admin: So you're saying you're not racist, but poor/unqualified people have less potential? That all races would be the same if only they were rich and score well on SATs, but since they generally don't it's ok to discriminate? 3) the process is about helping disadvantaged races. Of course there will be some who do not make the most of that opportunity - as is the case with ALL AA - but this can not be predicted on background alone as you've been asserting. 4) You've yet to prove what these variables are, since you're the one bringing the claim of their existence. (to be cont'd...)
admin: I've presented evidence that despite test scores not changing, entrance to selective universities has been strongly impacted. This correlation can also be observed in all of your evidence. This is a rehash of material we focused on earlier in the very same CX. Ultimately this point isn't really about evidence, but about where we believe races should have the right to graduate from, and how selective those institutions ought to be about race and other factors.
Vegito: No, I am not saying that poor or unqualified people have less potential.I have said time and time against that poverty is what generates adversity, meaning that those that are poor naturally fare worse in schools. However, when aren't intelligent, don't work hard, have little talent or ability, and are poor, the likelihood of them achieving anything great is quite small. And yes, all of the races would more or less be the same if they all started with the same economic status. There would of course be some differences between individuals as individuals naturally differ, but there would be no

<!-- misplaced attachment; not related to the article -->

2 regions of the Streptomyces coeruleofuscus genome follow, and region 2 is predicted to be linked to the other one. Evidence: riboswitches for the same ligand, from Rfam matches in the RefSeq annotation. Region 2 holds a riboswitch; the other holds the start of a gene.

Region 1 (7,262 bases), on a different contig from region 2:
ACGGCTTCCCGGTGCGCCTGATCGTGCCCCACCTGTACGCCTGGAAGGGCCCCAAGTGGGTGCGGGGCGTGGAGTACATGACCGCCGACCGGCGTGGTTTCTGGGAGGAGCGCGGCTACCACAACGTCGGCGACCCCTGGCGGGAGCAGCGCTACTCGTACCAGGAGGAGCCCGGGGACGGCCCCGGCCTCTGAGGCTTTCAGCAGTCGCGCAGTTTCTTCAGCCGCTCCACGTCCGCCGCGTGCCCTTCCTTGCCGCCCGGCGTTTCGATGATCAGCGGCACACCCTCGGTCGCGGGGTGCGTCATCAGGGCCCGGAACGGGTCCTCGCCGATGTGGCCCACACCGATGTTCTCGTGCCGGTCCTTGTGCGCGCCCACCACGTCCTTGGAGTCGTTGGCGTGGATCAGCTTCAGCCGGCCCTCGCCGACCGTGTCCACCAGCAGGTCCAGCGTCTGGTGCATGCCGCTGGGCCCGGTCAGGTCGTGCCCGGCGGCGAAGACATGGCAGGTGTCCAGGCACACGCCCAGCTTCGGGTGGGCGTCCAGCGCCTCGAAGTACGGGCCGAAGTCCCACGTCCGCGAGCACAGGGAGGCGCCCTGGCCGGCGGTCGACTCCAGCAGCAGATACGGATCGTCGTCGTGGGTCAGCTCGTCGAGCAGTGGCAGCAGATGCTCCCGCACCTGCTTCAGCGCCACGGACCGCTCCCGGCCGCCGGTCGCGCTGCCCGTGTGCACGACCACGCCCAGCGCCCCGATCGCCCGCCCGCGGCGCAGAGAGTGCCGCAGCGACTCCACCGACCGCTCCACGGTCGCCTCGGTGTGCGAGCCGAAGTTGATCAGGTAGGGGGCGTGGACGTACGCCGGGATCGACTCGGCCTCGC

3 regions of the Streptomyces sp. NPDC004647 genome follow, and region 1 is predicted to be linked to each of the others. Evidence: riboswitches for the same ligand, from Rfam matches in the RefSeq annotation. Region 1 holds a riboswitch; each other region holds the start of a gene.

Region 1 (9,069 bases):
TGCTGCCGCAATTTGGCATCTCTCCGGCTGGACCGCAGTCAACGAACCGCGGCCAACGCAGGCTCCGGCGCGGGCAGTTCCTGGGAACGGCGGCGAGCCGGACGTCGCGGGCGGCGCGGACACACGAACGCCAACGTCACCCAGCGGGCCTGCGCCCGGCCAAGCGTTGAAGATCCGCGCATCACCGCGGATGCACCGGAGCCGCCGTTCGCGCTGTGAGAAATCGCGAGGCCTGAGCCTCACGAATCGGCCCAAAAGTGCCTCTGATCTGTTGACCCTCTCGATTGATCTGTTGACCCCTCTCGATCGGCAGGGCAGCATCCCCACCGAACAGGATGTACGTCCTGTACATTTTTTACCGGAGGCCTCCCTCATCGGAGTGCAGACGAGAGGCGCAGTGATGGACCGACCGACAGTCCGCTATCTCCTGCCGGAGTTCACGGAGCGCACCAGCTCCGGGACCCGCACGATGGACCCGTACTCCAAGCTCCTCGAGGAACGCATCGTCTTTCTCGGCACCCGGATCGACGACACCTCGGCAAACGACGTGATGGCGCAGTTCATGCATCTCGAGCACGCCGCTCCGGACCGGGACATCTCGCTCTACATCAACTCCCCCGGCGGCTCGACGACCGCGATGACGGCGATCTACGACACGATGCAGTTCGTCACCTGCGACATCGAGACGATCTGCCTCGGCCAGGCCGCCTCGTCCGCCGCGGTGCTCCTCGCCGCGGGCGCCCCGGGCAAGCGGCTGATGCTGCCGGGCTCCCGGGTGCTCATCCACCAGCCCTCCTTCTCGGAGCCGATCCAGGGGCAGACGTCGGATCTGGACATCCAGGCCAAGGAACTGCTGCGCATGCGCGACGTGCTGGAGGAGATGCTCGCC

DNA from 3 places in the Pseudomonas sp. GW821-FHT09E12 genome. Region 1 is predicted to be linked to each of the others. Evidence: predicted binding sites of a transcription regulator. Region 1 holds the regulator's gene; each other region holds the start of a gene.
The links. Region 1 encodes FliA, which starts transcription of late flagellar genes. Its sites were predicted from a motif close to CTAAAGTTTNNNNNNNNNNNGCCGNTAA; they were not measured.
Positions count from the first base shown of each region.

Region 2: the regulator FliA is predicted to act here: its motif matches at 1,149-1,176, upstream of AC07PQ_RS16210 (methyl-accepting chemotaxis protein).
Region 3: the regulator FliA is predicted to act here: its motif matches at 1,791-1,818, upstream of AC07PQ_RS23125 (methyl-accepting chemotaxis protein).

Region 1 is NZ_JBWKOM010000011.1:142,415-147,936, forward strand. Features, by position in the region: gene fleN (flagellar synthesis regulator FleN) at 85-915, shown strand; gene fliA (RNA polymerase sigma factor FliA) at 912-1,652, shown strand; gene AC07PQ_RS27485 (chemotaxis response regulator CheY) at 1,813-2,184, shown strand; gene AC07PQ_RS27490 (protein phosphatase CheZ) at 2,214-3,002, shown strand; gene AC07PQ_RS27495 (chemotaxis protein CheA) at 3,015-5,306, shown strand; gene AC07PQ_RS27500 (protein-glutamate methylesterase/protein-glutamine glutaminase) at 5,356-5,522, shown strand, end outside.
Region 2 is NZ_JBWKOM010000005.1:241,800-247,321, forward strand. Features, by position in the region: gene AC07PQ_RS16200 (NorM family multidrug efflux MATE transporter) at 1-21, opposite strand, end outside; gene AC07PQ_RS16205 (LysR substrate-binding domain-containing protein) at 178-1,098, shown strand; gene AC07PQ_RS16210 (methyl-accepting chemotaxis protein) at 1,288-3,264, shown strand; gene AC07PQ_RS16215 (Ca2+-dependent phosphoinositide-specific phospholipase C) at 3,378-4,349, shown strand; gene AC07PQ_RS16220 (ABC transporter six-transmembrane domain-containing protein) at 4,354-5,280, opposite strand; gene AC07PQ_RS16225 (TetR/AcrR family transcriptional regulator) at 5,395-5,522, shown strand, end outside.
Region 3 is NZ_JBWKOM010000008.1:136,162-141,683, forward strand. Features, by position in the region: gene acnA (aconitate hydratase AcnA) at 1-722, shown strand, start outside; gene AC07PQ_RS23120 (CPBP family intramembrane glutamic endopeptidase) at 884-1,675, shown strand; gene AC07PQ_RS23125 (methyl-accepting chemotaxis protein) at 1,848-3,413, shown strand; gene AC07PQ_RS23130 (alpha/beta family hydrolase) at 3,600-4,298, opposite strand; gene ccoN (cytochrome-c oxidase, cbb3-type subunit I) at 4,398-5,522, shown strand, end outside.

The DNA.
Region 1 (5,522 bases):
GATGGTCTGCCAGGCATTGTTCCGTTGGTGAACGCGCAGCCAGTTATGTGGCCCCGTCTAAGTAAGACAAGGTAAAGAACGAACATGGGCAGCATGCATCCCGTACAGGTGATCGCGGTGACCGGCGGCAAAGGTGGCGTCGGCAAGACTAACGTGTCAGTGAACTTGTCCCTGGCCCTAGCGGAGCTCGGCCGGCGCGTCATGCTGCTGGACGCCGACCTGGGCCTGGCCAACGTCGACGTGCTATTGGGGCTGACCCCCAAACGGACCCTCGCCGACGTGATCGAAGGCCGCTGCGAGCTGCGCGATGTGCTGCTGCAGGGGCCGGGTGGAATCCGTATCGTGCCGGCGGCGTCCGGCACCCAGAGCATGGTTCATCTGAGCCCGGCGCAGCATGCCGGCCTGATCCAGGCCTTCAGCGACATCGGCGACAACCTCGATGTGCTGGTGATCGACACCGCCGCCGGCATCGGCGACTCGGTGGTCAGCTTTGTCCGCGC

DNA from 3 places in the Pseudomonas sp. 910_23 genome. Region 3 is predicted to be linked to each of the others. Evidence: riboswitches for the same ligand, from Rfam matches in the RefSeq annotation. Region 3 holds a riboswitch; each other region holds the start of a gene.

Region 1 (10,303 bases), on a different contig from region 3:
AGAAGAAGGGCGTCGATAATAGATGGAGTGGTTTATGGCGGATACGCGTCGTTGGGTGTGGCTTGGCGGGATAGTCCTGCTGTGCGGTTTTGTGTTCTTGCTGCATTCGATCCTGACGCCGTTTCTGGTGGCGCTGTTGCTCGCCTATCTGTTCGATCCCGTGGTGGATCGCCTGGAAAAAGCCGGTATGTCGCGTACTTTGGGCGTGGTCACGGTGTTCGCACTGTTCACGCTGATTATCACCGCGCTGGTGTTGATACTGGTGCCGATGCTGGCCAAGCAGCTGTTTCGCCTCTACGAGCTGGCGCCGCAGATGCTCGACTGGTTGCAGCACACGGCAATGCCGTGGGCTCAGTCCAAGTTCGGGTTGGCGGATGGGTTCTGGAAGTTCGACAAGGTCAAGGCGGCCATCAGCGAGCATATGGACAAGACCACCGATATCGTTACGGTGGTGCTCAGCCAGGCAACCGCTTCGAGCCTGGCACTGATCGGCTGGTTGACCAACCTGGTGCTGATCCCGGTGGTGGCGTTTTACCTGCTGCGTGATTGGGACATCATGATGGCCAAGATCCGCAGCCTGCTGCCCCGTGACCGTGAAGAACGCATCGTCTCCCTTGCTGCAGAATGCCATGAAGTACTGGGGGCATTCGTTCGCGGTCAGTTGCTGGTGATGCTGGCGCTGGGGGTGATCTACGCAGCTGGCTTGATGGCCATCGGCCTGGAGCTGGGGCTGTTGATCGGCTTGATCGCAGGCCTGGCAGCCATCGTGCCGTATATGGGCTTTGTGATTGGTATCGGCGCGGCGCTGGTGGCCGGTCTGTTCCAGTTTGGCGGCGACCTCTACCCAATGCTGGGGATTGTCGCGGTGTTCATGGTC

Vegito: larger differences between the races as wholes.
Vegito: 3) So, you're saying that it's fair to give blanket compensation based on race where any disadvantages brought upon by race clearly aren't uniform. That defeats the entire purpose of attempting to achieve equality of opportunity.
Vegito: 4) As stated in the resolution, the burden of proof remains on you. You can point to correlation all that you want, but until you link correlation directly to causation you haven't fulfilled the burden of proof. It isn't my job to debunk a causal relationship that you haven't actually proven yet.
Vegito: I once again refer you to the book Outliers by Malcolm Gladwell. Those that came from Rosetto Italy and formed a community of their own ended up having much better health than almost the entirety of the United States. Yet, when research was done, the reason for their better health was not where they were from or their race (as other people in the US from Rosetto, Italy didn't reap the same benefits), but because of the community th